I’m a sucker for a good quote. Give me a notebook of Oscar Wilde’s best lines and a box of Turtles for Christmas, and I will love you forever. (Seriously, that’s all it’ll take. I’m easy like that.) I’ve spent 25 years building up the courage to have a line from an Albert Camus story tattooed on my body (still not there yet, but someday.) I’ve started more than one news story with a quote as an opener – everything old is new again, or to be or not to be – which is hackneyed and cliche but sometimes it just fits and I can’t help myself.

On my best days, the right quote can make me believe myself capable of anything; on my worst days, it can pick me up and dust me off and give me a high-five and a cookie.

But somewhere over the last few years, in the magical cauldron of good and evil that is social media, the quotable quote has become a weapon. Especially, most of all, the so-called inspirational quote: a ridiculous hammer of opinion wrapped up in fuzzy feel goods that mostly don’t make us feel very good at all. Any jerk with a computer can put a few words over a photo, give it a pretty font, and start it circulating. And they look so pretty and so good and they sound rational and all of a sudden we’re sharing them along, even though on some level they actually don’t make sense.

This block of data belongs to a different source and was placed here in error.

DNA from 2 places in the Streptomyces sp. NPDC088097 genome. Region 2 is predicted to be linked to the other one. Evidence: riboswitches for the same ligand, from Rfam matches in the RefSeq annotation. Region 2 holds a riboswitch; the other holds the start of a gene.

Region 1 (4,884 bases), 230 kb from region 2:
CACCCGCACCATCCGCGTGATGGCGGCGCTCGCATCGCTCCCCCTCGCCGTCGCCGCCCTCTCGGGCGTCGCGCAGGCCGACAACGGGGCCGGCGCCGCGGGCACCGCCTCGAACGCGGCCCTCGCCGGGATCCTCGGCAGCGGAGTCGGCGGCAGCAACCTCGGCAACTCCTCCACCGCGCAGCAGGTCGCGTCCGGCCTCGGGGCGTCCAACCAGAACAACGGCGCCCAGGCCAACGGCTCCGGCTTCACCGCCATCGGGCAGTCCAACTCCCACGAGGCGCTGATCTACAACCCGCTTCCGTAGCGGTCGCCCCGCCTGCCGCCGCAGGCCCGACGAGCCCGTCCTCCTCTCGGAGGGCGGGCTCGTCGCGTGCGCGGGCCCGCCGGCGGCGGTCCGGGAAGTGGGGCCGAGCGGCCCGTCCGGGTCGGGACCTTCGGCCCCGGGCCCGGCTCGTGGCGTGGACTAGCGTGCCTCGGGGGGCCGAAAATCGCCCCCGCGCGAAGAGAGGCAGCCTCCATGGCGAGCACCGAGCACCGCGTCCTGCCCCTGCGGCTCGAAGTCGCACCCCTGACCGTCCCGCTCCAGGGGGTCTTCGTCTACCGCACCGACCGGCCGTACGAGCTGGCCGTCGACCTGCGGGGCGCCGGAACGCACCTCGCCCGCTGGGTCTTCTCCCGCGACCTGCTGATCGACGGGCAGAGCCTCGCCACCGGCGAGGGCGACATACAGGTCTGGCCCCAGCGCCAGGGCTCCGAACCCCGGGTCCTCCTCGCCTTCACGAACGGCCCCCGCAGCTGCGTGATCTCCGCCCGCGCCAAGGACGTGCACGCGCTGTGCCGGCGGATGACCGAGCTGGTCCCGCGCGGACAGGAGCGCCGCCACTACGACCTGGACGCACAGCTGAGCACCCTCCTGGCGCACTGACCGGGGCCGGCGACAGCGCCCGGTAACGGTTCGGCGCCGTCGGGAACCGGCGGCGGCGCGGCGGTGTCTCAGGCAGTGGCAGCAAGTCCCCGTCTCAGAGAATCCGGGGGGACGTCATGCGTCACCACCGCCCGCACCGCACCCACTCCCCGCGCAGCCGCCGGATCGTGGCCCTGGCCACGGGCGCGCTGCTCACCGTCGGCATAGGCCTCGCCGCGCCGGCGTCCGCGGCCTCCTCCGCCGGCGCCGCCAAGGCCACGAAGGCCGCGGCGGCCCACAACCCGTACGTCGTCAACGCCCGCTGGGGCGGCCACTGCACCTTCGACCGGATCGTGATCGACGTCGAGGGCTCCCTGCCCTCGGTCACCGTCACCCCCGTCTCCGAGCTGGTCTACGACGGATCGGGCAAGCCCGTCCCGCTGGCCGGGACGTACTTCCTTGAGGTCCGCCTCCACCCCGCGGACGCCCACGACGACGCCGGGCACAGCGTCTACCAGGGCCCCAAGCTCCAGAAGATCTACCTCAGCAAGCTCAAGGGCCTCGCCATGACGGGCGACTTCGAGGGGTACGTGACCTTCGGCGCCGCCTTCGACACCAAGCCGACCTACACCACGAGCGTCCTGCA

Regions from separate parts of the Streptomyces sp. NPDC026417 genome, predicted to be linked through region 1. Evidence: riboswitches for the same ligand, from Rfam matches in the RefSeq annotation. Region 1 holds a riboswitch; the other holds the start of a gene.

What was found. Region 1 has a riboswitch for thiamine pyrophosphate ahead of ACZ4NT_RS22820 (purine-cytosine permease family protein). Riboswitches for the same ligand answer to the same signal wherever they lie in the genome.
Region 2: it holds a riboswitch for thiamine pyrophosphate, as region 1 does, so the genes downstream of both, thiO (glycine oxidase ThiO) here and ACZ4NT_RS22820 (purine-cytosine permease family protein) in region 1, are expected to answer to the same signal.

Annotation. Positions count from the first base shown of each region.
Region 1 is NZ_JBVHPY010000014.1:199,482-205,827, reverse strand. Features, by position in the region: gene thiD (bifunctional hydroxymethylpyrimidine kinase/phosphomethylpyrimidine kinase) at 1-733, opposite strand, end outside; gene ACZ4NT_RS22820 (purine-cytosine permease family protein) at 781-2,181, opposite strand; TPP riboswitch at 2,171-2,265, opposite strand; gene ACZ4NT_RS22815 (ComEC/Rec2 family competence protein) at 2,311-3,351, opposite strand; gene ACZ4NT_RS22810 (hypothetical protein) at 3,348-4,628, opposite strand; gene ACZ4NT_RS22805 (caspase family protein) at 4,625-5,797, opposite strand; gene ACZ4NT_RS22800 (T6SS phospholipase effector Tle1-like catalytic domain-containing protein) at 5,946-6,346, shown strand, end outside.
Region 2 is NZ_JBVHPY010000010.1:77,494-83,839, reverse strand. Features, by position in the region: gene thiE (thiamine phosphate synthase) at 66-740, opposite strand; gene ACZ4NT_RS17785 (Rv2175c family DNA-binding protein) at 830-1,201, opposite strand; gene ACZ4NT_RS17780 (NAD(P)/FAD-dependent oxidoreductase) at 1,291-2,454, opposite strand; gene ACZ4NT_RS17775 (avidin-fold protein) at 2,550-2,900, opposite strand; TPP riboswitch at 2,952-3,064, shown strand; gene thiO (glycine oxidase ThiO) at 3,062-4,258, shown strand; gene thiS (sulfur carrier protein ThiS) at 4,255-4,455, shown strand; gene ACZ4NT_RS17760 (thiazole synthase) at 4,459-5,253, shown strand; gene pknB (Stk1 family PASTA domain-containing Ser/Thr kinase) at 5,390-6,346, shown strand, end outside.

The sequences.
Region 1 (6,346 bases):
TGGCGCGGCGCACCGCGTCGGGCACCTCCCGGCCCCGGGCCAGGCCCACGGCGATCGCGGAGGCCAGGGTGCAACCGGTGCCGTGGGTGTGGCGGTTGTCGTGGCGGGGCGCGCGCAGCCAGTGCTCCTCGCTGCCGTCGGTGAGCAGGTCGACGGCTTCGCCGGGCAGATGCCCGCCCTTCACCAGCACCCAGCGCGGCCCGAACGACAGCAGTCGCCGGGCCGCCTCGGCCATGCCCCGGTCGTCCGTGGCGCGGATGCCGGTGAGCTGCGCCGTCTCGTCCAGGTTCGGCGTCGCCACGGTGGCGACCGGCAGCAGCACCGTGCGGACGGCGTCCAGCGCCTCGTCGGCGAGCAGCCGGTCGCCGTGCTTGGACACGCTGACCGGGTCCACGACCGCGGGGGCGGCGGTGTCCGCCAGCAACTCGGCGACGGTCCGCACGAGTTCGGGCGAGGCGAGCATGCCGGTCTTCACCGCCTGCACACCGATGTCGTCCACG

I’m not gonna lie. This was more or less my ethic for a really long time. It sounds good, right? Just get ‘er done. You’ll get there eventually. One foot in front of the other. But sometimes, how you feel makes this really hard. Sometimes your brain might just make this impossible. Or your body. Or whatever chaos is dogging you today. Maybe “get up” is literally as far as you can manage. Cool. Do that.


more of what makes you

Great idea. I will spend the day listening to Post Modern Jukebox, ordering knee socks off the internet, and trying out youtube tutorials on how to victory-roll my hair.

Seriously. If I did more of what makes me happy, there’s a good chance no one in my house would get up in time for school or work, and then we’d spend the day reading Oscar Wilde in a field of wildflowers while existing solely on Turtles.

I love writing and the outcome of writing makes me happy but sometimes the process is heartbreaking – I dredge up all sorts of things I’d rather not remember, because writing about them is good in the long run but hard in the moment. Last month I published a long piece about my post-partum depression that ended ten years ago, and I sobbed through writing every single word. But I couldn’t be happier that other people are reading it and getting something from it.